Ben Stoke’s reluctant departure from the one-day international cricket should have had his home crowd applauding his every move.
But when the English all-rounder walked away wearily at the change of innings, few in the ground had sentimentality on their minds.
Most of Chester-le-Street thought of only one thing – relief from the relentless heat.
Much of South Africa’s 62-run win over England in the first ODI was forgotten – that points to a problem.
But delve deeper, this was a day when cricket received two bookings and neither is good for the sport.
As Britain recorded its hottest day on record, an England men’s team played an international match on the 29th of the last 47 days.
Cricket in scorching temperatures is nothing new.
The dials hit 38 degrees in the North East on Tuesday but were up to 47 when Joe Root was hospitalized after a day in the sun during an Ashes test in Sydney in 2018.
Players have spoken about training in a sauna to prepare for Sri Lankan conditions.
But this was one of the first times the heat has caused such a problem in England, remarkably on the world’s most northerly international soil.
There were ice towels on the pitch, an increased number of drink breaks, and umbrellas to protect players from the sun.
England bowler Matthew Potts left the field after eight overs of his debut after “feeling the effects of the heat”.
But it was in the stands or behind where the problem was more obvious. Cricket watchers in England are not used to this.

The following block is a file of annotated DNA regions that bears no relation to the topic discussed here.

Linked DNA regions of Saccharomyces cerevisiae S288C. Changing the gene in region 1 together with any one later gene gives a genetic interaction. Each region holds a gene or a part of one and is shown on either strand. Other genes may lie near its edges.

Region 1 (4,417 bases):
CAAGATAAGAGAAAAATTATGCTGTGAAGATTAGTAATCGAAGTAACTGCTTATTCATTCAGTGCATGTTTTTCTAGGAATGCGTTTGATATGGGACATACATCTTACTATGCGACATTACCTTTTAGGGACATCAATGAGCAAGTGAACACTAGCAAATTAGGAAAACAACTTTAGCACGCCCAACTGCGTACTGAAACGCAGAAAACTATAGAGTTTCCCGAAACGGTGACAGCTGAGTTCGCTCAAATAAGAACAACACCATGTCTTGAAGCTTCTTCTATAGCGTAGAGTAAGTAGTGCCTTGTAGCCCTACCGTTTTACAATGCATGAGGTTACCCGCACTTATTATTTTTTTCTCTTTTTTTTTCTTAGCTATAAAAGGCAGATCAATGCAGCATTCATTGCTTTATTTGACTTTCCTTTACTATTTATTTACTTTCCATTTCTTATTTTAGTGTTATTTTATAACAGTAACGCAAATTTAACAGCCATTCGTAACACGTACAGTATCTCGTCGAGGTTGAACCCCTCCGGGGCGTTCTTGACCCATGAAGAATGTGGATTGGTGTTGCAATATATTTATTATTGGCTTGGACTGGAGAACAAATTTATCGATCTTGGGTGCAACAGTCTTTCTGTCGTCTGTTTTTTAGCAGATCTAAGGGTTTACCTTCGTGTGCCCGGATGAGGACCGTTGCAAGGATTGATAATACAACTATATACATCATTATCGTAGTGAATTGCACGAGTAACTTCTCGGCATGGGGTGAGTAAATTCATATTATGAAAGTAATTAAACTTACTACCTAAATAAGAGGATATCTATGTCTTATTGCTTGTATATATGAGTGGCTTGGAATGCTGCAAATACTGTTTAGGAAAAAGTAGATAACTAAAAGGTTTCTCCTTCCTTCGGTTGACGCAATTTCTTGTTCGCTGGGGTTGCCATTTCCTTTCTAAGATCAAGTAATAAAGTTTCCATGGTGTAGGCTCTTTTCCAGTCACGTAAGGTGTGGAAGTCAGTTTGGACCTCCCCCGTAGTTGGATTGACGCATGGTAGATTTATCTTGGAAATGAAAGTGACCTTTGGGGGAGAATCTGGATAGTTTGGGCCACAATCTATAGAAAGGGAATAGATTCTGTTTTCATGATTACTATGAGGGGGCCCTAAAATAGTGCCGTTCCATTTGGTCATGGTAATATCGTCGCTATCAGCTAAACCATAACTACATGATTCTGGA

Spectators were scattered along the sidewalks, others leaned against a wall. Shade was more valuable than a good view of the center.
When the queues for the water fountains grew longer than for the bars, the organizers went to a nearby shop to buy cases of bottled water, which was given out for free.
Cricket has gained a lot of new vocabulary in recent years, such as biosecure bubbles and Covid-19 protocols. The latest is “cool rooms,” which Durham introduced to provide viewers with an indoor sanctuary.
Sometime in the afternoon there were discussions between organizers and officials about the continuation of the game.
A number of viewers had to see a doctor and it was made clear that drastic action could be taken.
The game continued and as the temperatures cooled the crowd became more lively. Well-known songs were sung and Stokes received a standing ovation when he was released at ODIs for the last time.
But so is cricket, a sport with a size 13 carbon footprint severely affected by climate change took a look into the future.
If high emissions continue, “we could see temperatures like this every three years,” Prof Stephen Belcher, the Met Office’s science and technology chief, said on Tuesday as fires burned in London. Days like these could be the “new normal”.
And that’s how a format could be without its superstars.
Stokes’ withdrawal from ODIs should set alarm bells ringing for the cricket authorities.
The 31-year-old was clear.
“We’re not cars, you can’t just fill us up and we go out and we’re ready to be filled up again,” he said.
The schedule is so intense that one of the game’s biggest stars is retiring from part of it. This is a worrying prospect.
Teammates and pundits have expressed their sadness and understanding for Stokes’ decision.
At the start of this summer, England were expected to play more than 100 days of men’s cricket in the following 12 months.
Over the past two weeks, England have switched formats, condensing opponents so rapidly that games are condensing into a blurry picture.
The result was an international game between England and South Africa crammed to bursting point on a calendar that almost felt like a non-event – a feeling that will only get worse if too many future games are played without England’s biggest stars.
Cricket is nothing without its audience and headlines. It must heed these warnings.